Urinary tract infections involve infection in the bladder causing cystitis (inflammation of the bladder). They can spread up to the kidneys and cause pyelonephritis. They are far more common in women where the urethra is much shorter making it easy for bacteria to get into the bladder.
The main source of bacteria for urinary tract infections is from the faeces where the normal intestinal bacteria such as E. coli can easily make the short journey to the urethral opening from the anus. Sexual activity is a key method for spreading bacteria around the perineum. They are also very common in women where incontinence or hygiene are a problem.
Urinary catheters are a key source of infection and catheter-associated urinary tract infections tend to be more significant and difficult to treat.
Lower urinary tract infections present with:
- Dysuria (pain, stinging or burning when passing urine)
- Suprapubic pain or discomfort
- Confusion is commonly the only symptom in older more frail patients
Pyelonephritis presents with:
- Fever is a more prominent feature than lower urinary tract infections.
- Loin, suprapubic or back pain. This may be bilateral or unilateral.
- Looking and feeling generally unwell
- Loss of appetite
- Renal angle tenderness on examination
Nitrites – gram negative bacteria (such as E. coli) breakdown nitrates, a normal waste product in urine, into nitrites. The presence of nitrites suggest bacteria presence.
Leukocytes – this means white blood cells. There are normally a small number of leukocytes in the urine but a significant rise can be the result of an infection or other cause of inflammation. Urine dipsticks test for leukocyte esterase, a product of leukocytes that gives an indication to the number of leukocytes in the urine.
Nitrites are a better indication of infection than leukocytes. If both are present then the patient should be treated as a UTI. If only nitrites are present then it is worth treating as a UTI however if only leukocytes are present then the patient should not be treated as a UTI unless there is clinical evidence that they have a UTI.
If nitrites or leukocytes are present the urine should be sent to the microbiology lab. If neither are present the patient is unlikely to have a UTI.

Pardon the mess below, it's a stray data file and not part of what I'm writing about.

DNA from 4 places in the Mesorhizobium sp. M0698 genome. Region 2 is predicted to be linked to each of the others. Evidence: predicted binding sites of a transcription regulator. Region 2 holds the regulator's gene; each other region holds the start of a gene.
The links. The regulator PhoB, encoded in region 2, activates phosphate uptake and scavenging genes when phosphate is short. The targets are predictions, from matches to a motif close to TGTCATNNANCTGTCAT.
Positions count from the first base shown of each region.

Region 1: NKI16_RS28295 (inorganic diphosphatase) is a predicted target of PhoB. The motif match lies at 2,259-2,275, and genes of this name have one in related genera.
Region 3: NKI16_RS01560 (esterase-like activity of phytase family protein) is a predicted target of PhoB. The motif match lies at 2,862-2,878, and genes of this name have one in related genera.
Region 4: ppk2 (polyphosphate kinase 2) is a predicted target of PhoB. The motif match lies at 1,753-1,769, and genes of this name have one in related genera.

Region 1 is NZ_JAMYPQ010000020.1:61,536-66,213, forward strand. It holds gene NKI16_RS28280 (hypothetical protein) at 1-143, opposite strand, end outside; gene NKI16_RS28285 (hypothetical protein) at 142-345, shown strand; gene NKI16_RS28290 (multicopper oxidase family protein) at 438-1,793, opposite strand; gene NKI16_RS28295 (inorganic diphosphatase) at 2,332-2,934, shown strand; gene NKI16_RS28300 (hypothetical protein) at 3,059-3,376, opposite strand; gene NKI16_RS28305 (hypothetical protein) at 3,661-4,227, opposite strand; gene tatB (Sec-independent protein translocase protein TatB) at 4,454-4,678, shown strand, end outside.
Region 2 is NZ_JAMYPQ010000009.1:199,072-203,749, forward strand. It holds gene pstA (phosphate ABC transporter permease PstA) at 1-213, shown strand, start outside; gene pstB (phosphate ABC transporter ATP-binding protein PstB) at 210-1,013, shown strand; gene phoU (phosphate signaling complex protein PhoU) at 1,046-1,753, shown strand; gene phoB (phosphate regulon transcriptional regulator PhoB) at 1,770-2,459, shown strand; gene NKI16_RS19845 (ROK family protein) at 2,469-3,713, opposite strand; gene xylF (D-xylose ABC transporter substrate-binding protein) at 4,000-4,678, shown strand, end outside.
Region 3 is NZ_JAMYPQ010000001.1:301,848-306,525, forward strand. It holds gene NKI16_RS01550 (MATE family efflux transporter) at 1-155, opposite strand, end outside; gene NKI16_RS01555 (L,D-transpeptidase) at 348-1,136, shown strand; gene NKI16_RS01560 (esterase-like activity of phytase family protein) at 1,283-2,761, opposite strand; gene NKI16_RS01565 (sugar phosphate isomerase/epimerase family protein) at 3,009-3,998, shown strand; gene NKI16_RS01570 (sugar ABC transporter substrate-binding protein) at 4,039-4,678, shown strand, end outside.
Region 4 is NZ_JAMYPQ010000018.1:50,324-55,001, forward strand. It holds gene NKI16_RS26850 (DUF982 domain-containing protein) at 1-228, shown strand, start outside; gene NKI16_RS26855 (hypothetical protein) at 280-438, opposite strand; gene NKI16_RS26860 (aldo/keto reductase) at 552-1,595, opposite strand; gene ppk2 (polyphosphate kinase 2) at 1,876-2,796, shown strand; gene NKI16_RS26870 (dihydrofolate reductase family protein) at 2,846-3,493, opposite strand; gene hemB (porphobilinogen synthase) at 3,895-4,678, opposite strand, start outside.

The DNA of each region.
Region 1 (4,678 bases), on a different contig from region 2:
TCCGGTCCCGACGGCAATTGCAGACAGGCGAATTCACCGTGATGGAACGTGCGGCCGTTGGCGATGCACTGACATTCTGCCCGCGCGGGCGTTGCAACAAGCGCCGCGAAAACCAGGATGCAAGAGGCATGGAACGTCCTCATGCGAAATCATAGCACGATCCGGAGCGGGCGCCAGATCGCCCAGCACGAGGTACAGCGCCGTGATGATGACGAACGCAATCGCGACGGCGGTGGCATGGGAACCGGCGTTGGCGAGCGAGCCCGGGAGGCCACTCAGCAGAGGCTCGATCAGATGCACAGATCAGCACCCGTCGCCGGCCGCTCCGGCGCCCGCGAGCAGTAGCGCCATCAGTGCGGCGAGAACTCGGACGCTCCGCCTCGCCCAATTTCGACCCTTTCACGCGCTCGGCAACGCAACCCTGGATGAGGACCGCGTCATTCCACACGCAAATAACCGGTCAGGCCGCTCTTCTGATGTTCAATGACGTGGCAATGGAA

Send a midstream urine (MSU) sample to the microbiology lab to be cultured and to have sensitivity testing.
Most common cause is Escherichia coli (E. coli). This is a gram-negative, anaerobic, rod-shaped bacteria that is part of the normal lower intestinal microbiome. It is found in faeces and can easily spread to the bladder.
- Klebsiella pneumoniae (gram-negative anaerobic rod)
- Pseudomonas aeruginosa
- Staphylococcus saprophyticus
- Candida albicans (fungal)
Duration of antibiotics:
- 3 days of antibiotics for a simple lower urinary tract infection in women
- 5-10 days of antibiotics for women that are immunosuppressed, have abnormal anatomy or impaired kidney function
- 7 days of antibiotics for men, pregnant women or catheter related UTIs
It is worth noting that NICE recommend changing the catheter when someone is diagnosed with a catheter related urinary tract infection.
An appropriate initial antibiotic in the community would be:
Urinary tract infections in pregnancy increase the risk of pyelonephritis, premature rupture of membranes and pre-term labour.
Management in pregnancy:
- 7 days of antibiotics (even with asymptomatic bacteruria)
- Urine for culture and sensitivities
- First line: nitrofurantoin
- Second line: cefalexin or amoxicillin
Nitrofurantoin is generally avoided in the third trimester as it is linked with haemolytic anaemia in the newborn.
Trimethoprim is generally considered safe in pregnancy but avoided in the first trimester or if they are on another medication that affects folic acid (such as anti-epileptics) due to the anti-folate effects.
Management of Pyelonephritis
Referral to hospital if there are features of sepsis.
NICE recommend the following first line antibiotics for 7-10 days when treating pyelonephritis in the community:
Last updated March 2019